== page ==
Great analysis by Richard Beck at Experimental Theology of the disparate metaphors used to describe sexual sin (particularly sexual sin by women) and other sin:
Most sins don’t get the purity metaphor. True, generally understood sin is understood to be a purity violation. But particular sins aren’t typically viewed as a purity issue. Most sins are framed, metaphorically, as mistakes or errors, as performance failures. Another common metaphor here is sin as a form of stumbling or falling. What is important to note about these metaphors–performance failures and stumbling–is that these metaphors aren’t catastrophic in nature. That is, they can be easily rehabilitated. If you make a mistake you try again. If you stumble and fall you get back up. Inherent in the logic of the metaphor is an obvious route to rehabilitation.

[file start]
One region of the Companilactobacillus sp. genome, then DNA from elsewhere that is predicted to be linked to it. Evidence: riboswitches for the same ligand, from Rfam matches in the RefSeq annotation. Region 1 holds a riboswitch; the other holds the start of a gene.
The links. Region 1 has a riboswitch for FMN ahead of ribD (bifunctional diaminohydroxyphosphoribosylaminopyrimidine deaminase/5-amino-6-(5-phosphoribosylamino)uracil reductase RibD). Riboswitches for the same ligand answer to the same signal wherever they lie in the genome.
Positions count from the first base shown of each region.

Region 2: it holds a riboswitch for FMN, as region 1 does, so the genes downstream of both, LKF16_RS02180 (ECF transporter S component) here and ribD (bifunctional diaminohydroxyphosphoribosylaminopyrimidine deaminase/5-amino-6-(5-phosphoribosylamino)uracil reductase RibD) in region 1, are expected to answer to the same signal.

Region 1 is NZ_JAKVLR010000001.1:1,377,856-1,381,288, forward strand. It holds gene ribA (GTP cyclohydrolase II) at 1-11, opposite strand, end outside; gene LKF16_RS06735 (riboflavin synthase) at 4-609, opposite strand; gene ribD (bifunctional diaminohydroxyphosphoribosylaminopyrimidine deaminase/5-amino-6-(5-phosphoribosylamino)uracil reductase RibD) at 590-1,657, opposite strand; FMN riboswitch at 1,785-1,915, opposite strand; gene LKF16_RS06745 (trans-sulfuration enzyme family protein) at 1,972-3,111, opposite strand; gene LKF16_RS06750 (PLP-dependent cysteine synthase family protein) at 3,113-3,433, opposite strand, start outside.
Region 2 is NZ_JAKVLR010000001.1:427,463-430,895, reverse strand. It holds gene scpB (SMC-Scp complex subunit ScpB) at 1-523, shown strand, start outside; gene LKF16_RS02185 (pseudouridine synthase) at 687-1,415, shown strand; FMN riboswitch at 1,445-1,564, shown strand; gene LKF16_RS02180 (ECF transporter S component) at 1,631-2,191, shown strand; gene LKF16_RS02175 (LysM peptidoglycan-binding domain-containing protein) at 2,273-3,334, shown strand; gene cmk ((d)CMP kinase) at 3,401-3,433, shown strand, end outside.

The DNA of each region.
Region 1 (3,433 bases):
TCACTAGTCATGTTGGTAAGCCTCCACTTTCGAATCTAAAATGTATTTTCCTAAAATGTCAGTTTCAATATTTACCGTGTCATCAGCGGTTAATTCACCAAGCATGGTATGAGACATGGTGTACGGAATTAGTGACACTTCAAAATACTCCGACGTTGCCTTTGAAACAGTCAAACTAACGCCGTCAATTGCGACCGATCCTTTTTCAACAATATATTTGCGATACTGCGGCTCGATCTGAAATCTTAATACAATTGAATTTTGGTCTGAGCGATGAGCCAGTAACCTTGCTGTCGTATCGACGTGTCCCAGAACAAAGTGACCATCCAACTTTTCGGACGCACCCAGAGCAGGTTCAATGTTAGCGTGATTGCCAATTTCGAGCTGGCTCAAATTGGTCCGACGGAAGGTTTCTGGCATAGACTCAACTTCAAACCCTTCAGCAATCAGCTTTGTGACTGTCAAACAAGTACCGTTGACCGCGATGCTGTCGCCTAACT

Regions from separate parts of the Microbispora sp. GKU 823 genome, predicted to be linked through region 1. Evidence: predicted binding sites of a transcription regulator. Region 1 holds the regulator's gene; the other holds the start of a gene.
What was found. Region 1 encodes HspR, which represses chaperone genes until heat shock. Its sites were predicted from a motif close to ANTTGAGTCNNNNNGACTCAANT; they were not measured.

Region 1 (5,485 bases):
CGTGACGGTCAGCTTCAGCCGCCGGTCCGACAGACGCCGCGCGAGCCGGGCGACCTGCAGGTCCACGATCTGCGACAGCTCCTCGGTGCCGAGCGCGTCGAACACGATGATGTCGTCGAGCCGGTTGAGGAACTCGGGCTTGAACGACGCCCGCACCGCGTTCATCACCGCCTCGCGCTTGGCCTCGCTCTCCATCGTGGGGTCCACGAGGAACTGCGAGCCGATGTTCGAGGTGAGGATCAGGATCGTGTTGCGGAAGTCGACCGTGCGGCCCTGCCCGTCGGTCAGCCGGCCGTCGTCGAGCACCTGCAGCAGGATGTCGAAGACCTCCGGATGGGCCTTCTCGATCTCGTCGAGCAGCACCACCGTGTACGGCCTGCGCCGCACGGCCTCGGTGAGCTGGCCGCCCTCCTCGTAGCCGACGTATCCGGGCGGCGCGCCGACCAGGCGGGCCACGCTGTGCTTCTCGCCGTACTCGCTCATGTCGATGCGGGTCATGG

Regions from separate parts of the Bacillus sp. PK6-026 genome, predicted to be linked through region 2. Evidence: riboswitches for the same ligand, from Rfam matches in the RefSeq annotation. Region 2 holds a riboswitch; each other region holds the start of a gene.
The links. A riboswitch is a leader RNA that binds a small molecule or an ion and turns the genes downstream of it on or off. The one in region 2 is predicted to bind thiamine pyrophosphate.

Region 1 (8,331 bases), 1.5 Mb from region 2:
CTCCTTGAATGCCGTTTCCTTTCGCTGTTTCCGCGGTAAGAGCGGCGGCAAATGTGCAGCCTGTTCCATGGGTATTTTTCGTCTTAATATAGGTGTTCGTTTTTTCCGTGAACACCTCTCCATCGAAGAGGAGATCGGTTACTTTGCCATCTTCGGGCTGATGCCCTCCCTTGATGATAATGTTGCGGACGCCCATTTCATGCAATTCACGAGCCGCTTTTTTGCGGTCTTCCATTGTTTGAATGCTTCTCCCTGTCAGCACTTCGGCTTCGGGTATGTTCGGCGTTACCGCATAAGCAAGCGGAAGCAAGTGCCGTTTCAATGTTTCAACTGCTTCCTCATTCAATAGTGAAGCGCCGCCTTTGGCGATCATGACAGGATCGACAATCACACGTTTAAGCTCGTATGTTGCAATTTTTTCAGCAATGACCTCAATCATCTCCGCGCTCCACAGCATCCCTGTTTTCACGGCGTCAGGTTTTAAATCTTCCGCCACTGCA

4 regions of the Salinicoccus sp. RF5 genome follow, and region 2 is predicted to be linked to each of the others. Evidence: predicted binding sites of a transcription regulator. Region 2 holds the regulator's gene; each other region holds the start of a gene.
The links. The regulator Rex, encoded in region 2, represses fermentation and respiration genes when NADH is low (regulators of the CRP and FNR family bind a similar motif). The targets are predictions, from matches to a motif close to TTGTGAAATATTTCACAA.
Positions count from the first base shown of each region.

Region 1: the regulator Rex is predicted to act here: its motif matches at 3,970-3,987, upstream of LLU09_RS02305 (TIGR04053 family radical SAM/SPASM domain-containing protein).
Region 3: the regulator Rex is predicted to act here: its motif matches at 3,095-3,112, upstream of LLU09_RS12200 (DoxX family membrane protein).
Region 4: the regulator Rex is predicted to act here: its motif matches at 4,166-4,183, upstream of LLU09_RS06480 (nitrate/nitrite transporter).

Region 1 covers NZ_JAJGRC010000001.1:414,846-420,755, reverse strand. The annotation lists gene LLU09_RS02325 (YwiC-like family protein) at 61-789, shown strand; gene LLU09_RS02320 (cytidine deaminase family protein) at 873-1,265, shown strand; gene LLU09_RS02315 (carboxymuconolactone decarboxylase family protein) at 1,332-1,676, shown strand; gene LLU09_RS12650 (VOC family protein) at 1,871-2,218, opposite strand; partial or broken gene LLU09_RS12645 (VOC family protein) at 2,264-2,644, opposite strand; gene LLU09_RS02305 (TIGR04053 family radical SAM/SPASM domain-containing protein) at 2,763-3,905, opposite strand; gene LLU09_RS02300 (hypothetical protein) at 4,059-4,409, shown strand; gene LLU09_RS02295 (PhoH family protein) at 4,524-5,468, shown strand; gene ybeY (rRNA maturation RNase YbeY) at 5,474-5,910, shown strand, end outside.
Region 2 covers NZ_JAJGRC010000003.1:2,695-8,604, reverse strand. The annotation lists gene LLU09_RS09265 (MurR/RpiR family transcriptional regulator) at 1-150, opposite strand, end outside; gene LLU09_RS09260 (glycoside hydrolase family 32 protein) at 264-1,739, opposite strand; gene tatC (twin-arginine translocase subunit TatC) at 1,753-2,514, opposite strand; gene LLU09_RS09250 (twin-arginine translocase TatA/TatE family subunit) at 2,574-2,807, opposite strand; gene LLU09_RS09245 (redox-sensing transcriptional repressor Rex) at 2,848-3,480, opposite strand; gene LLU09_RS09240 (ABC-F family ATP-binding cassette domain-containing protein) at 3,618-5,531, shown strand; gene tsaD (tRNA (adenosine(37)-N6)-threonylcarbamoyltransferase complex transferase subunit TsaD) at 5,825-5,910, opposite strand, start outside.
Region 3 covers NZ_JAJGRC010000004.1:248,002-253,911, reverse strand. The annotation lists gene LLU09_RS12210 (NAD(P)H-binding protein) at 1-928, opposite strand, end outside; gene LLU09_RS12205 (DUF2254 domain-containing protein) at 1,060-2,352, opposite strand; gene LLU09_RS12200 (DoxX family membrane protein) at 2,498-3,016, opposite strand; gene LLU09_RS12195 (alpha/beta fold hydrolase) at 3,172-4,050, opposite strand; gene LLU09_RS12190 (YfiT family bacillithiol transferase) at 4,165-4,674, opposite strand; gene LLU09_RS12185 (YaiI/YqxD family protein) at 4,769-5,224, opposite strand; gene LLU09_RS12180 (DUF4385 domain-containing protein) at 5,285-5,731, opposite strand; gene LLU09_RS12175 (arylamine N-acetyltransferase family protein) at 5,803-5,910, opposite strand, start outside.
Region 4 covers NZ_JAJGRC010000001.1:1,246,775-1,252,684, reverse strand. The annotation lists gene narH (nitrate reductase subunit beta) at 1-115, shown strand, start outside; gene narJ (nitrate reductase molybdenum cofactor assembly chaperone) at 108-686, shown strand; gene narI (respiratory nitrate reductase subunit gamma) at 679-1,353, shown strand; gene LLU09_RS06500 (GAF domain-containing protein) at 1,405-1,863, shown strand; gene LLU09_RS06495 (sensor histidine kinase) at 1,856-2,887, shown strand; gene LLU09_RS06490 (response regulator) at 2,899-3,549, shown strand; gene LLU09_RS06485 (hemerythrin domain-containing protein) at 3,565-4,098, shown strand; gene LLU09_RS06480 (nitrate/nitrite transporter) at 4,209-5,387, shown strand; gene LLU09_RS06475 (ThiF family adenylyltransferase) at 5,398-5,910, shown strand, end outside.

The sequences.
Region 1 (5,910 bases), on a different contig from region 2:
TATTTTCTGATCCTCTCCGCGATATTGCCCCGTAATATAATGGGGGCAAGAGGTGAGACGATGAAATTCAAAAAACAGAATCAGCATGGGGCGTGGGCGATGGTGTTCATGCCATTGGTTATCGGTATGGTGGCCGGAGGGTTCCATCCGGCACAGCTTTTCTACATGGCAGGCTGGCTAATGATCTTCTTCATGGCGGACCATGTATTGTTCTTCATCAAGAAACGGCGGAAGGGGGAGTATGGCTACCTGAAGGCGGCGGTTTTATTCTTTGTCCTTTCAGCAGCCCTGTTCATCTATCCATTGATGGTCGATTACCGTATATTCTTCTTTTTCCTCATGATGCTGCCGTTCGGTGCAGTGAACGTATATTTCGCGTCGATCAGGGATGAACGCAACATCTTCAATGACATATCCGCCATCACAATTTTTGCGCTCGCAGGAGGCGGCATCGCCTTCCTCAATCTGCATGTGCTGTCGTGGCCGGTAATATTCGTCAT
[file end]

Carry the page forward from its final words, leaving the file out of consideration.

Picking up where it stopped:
But not so with the purity metaphor. When the sin is framed as a purity violation the damage that is done is total and unable to be rehabilitated. A purity violation creates a state of irreversible ruin.
This post deftly articulates a concept that has been loitering around in the back of my brain.